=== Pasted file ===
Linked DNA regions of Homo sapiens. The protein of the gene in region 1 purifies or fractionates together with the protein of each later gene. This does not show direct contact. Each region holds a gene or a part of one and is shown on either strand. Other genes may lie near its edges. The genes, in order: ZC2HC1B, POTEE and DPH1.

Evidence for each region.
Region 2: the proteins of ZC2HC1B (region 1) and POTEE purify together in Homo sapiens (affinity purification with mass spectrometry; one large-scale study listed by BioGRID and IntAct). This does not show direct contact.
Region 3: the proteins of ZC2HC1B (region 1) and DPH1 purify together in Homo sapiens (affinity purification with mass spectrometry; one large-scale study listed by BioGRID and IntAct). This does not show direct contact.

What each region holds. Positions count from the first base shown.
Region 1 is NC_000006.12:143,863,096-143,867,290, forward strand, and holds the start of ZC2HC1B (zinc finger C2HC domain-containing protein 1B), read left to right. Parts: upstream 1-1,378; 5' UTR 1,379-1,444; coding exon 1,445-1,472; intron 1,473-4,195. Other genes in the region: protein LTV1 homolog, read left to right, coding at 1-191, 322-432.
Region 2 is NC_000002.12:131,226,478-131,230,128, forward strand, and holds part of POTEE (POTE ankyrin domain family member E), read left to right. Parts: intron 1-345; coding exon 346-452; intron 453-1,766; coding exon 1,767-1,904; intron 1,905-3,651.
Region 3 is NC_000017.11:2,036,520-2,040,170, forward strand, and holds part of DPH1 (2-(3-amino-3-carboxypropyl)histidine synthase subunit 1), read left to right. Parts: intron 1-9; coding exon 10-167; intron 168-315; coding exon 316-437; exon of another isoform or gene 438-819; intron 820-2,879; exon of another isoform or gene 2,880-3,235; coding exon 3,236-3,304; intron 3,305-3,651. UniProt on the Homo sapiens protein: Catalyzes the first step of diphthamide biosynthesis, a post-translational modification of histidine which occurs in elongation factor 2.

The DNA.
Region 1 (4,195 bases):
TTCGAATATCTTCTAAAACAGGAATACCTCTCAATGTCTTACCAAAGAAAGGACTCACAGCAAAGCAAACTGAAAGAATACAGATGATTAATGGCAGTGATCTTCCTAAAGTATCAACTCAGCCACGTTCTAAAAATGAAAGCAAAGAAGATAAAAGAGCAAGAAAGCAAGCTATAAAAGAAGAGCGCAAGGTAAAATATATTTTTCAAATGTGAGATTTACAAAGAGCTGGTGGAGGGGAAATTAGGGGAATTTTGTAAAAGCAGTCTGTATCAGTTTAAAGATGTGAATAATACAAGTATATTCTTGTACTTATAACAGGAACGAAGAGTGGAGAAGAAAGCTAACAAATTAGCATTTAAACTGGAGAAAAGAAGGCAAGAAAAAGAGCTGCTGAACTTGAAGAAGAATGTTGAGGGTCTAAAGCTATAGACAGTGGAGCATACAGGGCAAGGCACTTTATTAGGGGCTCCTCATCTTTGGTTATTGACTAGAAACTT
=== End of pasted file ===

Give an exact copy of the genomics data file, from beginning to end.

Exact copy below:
Linked DNA regions of Homo sapiens. The protein of the gene in region 1 purifies or fractionates together with the protein of each later gene. This does not show direct contact. Each region holds a gene or a part of one and is shown on either strand. Other genes may lie near its edges. The genes, in order: ZC2HC1B, POTEE and DPH1.

Evidence for each region.
Region 2: the proteins of ZC2HC1B (region 1) and POTEE purify together in Homo sapiens (affinity purification with mass spectrometry; one large-scale study listed by BioGRID and IntAct). This does not show direct contact.
Region 3: the proteins of ZC2HC1B (region 1) and DPH1 purify together in Homo sapiens (affinity purification with mass spectrometry; one large-scale study listed by BioGRID and IntAct). This does not show direct contact.

What each region holds. Positions count from the first base shown.
Region 1 is NC_000006.12:143,863,096-143,867,290, forward strand, and holds the start of ZC2HC1B (zinc finger C2HC domain-containing protein 1B), read left to right. Parts: upstream 1-1,378; 5' UTR 1,379-1,444; coding exon 1,445-1,472; intron 1,473-4,195. Other genes in the region: protein LTV1 homolog, read left to right, coding at 1-191, 322-432.
Region 2 is NC_000002.12:131,226,478-131,230,128, forward strand, and holds part of POTEE (POTE ankyrin domain family member E), read left to right. Parts: intron 1-345; coding exon 346-452; intron 453-1,766; coding exon 1,767-1,904; intron 1,905-3,651.
Region 3 is NC_000017.11:2,036,520-2,040,170, forward strand, and holds part of DPH1 (2-(3-amino-3-carboxypropyl)histidine synthase subunit 1), read left to right. Parts: intron 1-9; coding exon 10-167; intron 168-315; coding exon 316-437; exon of another isoform or gene 438-819; intron 820-2,879; exon of another isoform or gene 2,880-3,235; coding exon 3,236-3,304; intron 3,305-3,651. UniProt on the Homo sapiens protein: Catalyzes the first step of diphthamide biosynthesis, a post-translational modification of histidine which occurs in elongation factor 2.

The DNA.
Region 1 (4,195 bases):
TTCGAATATCTTCTAAAACAGGAATACCTCTCAATGTCTTACCAAAGAAAGGACTCACAGCAAAGCAAACTGAAAGAATACAGATGATTAATGGCAGTGATCTTCCTAAAGTATCAACTCAGCCACGTTCTAAAAATGAAAGCAAAGAAGATAAAAGAGCAAGAAAGCAAGCTATAAAAGAAGAGCGCAAGGTAAAATATATTTTTCAAATGTGAGATTTACAAAGAGCTGGTGGAGGGGAAATTAGGGGAATTTTGTAAAAGCAGTCTGTATCAGTTTAAAGATGTGAATAATACAAGTATATTCTTGTACTTATAACAGGAACGAAGAGTGGAGAAGAAAGCTAACAAATTAGCATTTAAACTGGAGAAAAGAAGGCAAGAAAAAGAGCTGCTGAACTTGAAGAAGAATGTTGAGGGTCTAAAGCTATAGACAGTGGAGCATACAGGGCAAGGCACTTTATTAGGGGCTCCTCATCTTTGGTTATTGACTAGAAACTT